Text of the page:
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I think I made a mistake expecting novices to ride Charlie Pocket Rocket. He was so lovely on the ground but YEEHAA under saddle and they fell off a couple of times. Then when they had Tara they had no confidence in themselves. They were ok in their weekly lesson on her but never wanted to ride any other time. And they saw me knocked unconscious in a horsey accident too which didn't help. So it does feel like a better time now: they are keen, more confident and more independent. Plus I now work fewer hours so they wont need to come up every day. Hmmm I was expecting you all to say 'make them wait at least a year!" Now I'm thinking oooooooh new pony.......?????
 
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lauren123

Well-Known Member
Feb 3, 2007
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I was in a different situation as financial we couldn't afford a pony for me when I was younger. Again I still worked hard at the RS and enjoyed been around them as well as the riding side of it.
When I was 16 it was either give up the pony I was part loaning or find some how to pay for her. So I went out and got a part time job.
 

MrC

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Nov 10, 2014
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I would get one on loan. A friend borrowed my guy for her daughter whilst I was taking a break to see how she got on. Everything was super the first three months then school and other things for in the way and she was left looking after him as well as her own so he came back and she told the child she wouldn't have her own.

Might be an idea
 
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Gimp

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Jan 19, 2005
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I would feel very sad though if the child adored said pony and did it all by the book, for the pony to then have to go back to the owners suddenly for whatever reason ! Pros and cons for sure.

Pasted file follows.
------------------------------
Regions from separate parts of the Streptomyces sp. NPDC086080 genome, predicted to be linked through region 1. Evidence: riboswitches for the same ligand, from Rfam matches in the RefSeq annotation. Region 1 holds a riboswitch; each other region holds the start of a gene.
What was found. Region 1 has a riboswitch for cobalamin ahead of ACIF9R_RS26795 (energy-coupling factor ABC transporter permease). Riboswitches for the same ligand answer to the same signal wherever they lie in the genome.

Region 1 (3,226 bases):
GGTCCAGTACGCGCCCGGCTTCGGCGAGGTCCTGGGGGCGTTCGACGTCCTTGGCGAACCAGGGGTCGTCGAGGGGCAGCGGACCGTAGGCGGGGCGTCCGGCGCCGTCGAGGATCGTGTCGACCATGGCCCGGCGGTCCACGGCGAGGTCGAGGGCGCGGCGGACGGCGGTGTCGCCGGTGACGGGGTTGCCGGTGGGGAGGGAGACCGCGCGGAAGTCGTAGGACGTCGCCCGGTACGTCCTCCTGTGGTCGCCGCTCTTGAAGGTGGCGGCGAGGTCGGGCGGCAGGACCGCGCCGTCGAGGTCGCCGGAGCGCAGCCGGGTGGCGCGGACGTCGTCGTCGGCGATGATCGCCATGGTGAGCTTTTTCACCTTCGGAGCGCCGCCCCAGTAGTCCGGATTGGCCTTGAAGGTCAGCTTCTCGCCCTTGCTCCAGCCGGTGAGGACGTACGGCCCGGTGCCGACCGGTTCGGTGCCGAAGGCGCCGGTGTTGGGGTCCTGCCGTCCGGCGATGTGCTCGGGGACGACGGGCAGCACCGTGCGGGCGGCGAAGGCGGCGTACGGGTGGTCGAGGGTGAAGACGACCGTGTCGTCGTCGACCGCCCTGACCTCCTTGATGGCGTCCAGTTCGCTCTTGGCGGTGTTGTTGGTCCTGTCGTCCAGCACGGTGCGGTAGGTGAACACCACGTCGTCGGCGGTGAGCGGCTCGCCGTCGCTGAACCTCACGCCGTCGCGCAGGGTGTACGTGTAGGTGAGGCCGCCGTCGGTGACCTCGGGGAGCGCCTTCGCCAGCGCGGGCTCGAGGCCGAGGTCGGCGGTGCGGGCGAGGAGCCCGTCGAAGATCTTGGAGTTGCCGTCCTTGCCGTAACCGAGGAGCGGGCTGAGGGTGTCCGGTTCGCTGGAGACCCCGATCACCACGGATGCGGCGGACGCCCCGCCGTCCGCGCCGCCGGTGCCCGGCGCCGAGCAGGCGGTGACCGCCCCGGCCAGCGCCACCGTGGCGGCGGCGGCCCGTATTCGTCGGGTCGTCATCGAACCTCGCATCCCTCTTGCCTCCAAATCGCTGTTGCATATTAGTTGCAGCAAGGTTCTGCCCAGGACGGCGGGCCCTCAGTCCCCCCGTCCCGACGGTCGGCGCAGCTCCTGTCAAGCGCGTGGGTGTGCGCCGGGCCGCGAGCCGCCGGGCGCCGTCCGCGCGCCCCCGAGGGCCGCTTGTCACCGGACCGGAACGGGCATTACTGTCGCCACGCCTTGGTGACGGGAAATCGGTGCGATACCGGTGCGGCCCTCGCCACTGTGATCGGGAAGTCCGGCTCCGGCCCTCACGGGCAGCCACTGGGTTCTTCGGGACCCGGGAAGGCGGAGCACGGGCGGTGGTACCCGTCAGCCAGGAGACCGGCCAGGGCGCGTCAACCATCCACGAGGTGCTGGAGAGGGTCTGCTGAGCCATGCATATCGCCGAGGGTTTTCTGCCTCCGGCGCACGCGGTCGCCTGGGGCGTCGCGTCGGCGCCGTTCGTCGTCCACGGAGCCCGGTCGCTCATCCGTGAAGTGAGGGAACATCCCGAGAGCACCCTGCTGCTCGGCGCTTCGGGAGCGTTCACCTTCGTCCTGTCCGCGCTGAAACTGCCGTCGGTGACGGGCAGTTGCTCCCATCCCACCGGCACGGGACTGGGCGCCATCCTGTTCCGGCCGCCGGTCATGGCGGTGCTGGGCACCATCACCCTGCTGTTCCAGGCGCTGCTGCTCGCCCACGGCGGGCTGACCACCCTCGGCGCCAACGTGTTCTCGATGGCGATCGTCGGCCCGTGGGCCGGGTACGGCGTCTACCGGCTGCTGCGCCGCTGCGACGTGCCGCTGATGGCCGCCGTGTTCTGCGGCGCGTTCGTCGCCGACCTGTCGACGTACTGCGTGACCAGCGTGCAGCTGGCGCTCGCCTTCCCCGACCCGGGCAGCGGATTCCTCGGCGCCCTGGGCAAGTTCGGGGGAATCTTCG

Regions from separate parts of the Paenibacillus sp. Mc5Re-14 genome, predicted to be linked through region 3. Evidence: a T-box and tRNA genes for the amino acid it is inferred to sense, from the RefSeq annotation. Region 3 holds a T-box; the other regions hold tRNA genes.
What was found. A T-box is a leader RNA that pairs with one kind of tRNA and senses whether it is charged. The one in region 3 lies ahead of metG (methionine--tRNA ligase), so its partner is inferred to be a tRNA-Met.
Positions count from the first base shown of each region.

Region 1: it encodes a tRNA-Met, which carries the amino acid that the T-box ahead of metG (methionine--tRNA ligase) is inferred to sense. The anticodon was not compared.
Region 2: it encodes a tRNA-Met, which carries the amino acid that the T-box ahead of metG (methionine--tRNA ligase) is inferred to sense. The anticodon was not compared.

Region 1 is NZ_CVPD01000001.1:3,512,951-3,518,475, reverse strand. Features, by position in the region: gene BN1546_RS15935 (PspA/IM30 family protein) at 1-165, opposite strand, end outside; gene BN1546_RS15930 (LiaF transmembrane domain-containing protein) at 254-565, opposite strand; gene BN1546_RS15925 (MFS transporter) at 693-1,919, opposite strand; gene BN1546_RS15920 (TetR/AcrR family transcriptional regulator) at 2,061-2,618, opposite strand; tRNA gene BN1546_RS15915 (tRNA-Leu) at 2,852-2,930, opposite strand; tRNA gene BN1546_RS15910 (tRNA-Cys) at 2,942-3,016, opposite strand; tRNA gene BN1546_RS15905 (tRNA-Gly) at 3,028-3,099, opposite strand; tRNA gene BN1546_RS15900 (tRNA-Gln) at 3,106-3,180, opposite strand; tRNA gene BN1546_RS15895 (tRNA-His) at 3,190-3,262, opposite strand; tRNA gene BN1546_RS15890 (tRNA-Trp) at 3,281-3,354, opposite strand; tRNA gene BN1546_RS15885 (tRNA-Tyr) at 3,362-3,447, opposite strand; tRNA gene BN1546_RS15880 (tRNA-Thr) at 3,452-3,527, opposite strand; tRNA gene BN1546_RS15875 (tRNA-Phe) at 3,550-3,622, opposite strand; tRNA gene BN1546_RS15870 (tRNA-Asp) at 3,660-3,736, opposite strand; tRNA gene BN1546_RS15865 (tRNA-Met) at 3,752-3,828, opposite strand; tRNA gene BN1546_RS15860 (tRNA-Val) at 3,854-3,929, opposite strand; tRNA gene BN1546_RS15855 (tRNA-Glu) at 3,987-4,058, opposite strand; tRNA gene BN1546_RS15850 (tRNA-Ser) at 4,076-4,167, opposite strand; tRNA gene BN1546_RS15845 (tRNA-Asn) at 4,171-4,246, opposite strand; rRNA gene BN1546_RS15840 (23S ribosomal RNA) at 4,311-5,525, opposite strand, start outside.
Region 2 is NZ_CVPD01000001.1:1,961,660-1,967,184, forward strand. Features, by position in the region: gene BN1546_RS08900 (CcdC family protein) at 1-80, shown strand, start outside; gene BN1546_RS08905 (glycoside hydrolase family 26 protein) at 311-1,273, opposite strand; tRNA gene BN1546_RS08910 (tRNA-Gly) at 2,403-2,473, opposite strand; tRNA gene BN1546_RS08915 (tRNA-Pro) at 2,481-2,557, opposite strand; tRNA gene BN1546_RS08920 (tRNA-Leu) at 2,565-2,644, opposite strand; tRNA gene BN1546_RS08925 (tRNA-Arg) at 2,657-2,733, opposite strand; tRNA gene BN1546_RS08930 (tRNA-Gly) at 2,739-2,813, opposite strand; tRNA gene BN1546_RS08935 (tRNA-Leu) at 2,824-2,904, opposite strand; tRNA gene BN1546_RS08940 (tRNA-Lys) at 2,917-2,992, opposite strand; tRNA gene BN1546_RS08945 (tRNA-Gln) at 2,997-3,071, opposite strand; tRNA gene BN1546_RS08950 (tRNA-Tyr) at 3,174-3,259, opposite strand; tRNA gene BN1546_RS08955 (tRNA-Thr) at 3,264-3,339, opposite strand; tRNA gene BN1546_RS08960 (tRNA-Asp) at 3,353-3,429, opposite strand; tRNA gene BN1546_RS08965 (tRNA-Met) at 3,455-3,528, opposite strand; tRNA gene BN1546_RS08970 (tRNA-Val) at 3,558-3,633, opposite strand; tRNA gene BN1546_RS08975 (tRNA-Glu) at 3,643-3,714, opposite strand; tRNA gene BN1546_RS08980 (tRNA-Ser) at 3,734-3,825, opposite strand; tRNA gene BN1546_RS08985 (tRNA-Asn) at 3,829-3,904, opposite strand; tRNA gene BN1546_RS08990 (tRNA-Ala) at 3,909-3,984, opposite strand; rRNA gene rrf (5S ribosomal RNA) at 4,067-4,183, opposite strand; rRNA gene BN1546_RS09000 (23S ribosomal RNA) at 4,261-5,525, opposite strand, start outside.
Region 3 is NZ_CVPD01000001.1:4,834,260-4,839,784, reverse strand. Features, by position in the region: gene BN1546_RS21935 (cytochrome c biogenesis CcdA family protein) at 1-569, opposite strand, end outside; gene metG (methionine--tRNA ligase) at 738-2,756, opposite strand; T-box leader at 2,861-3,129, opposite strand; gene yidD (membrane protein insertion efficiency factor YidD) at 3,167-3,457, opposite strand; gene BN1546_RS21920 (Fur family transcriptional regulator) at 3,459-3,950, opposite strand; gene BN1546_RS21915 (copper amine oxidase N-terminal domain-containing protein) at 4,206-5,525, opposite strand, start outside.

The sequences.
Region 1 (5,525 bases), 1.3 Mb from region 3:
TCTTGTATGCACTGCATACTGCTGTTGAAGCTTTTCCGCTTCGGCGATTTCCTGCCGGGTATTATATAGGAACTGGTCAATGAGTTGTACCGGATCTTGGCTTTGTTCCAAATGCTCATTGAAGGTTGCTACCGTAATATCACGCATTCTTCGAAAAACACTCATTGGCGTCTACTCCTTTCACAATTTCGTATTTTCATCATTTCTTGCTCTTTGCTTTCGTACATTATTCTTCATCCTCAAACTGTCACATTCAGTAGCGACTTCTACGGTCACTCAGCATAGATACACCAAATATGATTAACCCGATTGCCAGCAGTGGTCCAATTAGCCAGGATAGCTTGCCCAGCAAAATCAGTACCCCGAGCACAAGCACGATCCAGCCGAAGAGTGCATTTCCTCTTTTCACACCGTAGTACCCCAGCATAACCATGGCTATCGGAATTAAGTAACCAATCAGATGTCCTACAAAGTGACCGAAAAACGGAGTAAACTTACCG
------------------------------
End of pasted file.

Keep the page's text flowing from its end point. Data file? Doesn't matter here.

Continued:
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MrC

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If child is unable to help look after said pony no matter how adored it's not fair on the parents to have to shoulder all the burden. Only time I didnt muck out my own ponies was when I was too sick. My parents made sure I appreciated what I had and the work was done by me from a Young age. I think kids get to easily these days, but many fully appreciate what they get but unfortunately life and change happens and ponies aren't compatable with this. Have perused many an ad for horses and ponies saying school/uni/exams forces sale as well as child lost interest.
 
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juliecwuk

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Mar 2, 2006
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I do think this is a slightly different situation - Krissie is also a horsey mum though. She would also love to have a horse again irrelevant of the kids interest (I think). So I am sort of looking at it as get her something again, but a true allrounder suitable for everyone. Then the children can return to riding and enjoy having a pony again....but if they lose interest then Krissie can continue having the pony for her anyway? (May be totally wrong but that's how I read the situation?)

I am a horsey mum, Sophie is only 18 months old but I do hope in the future to acquire her a pony (I would be looking for a loan pony though - purely because I get too attached and wouldn't want to have to sell on when outgrown!). I too would want Sophie to do stable jobs and have responsibilities from a young age, as I do think it is important. And yes if she eventually lost interest I would then give the pony back....but that's because I have my own horses. Perhaps If we were sharing one I wouldn't send it back though as it would be my riding horse too....
 

KP nut

I'd rather be riding.
Dec 22, 2008
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Thanks for all the replies. We can afford it (giving up horses for over 2 years did wonders for our finances!) but that doesn't mean I want my kids growing up thinking they can have everything on a plate. Having to work for something is good I think.

But on the other hand, I also think having an outdoor hobby with responsibility is also good and there are plenty of other things we make them work for.

I did consider loaning. But pony would be as much mine as theirs. So I would have to choose one that really appeals to me too. It is quite hard to find a pony with enough character and zest to satisfy me while being sane and sensible for them.